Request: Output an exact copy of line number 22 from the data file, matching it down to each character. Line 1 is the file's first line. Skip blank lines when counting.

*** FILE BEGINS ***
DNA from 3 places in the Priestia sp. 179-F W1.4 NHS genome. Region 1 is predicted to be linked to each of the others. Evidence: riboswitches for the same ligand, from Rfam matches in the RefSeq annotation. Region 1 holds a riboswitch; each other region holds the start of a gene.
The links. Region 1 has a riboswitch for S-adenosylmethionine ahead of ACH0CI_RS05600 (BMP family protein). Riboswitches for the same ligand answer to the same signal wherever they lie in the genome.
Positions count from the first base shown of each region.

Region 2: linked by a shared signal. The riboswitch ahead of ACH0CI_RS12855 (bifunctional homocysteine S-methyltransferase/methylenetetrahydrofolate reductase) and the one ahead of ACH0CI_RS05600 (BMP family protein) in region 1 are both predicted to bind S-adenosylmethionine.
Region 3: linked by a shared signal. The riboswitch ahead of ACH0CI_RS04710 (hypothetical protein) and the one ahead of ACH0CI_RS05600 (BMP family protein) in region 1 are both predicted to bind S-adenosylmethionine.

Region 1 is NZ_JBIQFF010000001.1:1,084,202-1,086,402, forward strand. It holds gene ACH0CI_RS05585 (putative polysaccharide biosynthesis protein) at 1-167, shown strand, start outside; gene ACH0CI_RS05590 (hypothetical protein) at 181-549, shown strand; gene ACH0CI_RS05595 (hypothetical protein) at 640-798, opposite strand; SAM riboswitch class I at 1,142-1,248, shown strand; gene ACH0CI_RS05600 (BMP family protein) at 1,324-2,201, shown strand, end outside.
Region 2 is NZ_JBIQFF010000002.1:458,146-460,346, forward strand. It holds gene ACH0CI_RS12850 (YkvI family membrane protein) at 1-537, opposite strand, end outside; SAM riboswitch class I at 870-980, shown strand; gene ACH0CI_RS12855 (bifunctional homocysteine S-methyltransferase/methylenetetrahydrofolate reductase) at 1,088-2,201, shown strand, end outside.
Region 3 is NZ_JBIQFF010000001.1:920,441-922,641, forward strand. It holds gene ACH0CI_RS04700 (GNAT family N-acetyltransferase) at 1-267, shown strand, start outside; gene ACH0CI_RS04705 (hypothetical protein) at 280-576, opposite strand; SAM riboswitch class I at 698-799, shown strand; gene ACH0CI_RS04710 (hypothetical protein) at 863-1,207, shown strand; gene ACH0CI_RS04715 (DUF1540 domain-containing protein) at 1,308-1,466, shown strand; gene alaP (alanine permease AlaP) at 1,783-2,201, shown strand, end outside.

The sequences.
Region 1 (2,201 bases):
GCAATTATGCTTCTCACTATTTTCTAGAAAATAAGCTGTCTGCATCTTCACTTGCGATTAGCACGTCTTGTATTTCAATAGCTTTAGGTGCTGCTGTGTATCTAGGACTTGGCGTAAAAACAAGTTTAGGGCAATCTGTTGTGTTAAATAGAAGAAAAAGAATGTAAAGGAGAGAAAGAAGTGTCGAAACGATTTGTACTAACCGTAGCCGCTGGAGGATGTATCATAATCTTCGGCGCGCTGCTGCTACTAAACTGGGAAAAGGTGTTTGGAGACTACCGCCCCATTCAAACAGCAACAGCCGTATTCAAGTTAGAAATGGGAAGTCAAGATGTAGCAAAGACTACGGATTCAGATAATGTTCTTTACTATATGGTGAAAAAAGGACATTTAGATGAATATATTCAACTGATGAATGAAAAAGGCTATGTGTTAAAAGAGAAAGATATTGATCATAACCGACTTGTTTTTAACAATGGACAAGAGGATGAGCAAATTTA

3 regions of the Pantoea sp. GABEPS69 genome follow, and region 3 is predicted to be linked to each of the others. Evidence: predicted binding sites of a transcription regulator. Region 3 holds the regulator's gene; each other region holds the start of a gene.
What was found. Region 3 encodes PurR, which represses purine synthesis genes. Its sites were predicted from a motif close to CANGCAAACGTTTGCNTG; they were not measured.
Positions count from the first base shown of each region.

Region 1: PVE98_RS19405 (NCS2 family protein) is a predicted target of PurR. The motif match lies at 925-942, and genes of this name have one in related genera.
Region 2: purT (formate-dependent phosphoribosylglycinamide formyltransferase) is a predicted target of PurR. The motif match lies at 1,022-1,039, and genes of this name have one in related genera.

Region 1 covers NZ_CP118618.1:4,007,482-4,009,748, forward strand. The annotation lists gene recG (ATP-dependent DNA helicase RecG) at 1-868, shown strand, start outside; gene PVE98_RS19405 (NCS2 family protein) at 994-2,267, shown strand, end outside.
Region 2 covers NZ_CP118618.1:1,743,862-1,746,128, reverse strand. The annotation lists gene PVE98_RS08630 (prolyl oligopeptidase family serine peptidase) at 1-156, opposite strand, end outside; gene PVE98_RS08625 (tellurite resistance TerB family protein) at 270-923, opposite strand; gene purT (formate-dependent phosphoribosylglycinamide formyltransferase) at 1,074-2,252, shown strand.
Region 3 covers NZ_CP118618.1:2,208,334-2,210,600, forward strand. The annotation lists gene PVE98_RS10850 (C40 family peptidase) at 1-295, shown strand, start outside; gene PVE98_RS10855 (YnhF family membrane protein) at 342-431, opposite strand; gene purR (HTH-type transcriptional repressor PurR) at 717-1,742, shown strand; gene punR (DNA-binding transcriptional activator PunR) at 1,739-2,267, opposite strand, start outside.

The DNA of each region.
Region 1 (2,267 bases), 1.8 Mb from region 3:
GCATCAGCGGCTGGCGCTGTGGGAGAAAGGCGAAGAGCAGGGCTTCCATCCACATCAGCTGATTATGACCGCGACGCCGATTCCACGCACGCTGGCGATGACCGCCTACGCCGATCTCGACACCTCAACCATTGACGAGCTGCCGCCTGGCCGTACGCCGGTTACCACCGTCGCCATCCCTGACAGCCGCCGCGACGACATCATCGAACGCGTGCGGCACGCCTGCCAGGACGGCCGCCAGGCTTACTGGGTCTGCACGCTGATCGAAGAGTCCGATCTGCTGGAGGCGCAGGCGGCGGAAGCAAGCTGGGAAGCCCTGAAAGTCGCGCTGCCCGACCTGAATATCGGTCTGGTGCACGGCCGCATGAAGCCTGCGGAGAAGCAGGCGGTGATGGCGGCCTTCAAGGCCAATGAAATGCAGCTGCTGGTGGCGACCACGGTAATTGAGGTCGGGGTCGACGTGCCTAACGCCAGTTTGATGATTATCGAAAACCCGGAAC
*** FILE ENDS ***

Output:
GCATCAGCGGCTGGCGCTGTGGGAGAAAGGCGAAGAGCAGGGCTTCCATCCACATCAGCTGATTATGACCGCGACGCCGATTCCACGCACGCTGGCGATGACCGCCTACGCCGATCTCGACACCTCAACCATTGACGAGCTGCCGCCTGGCCGTACGCCGGTTACCACCGTCGCCATCCCTGACAGCCGCCGCGACGACATCATCGAACGCGTGCGGCACGCCTGCCAGGACGGCCGCCAGGCTTACTGGGTCTGCACGCTGATCGAAGAGTCCGATCTGCTGGAGGCGCAGGCGGCGGAAGCAAGCTGGGAAGCCCTGAAAGTCGCGCTGCCCGACCTGAATATCGGTCTGGTGCACGGCCGCATGAAGCCTGCGGAGAAGCAGGCGGTGATGGCGGCCTTCAAGGCCAATGAAATGCAGCTGCTGGTGGCGACCACGGTAATTGAGGTCGGGGTCGACGTGCCTAACGCCAGTTTGATGATTATCGAAAACCCGGAAC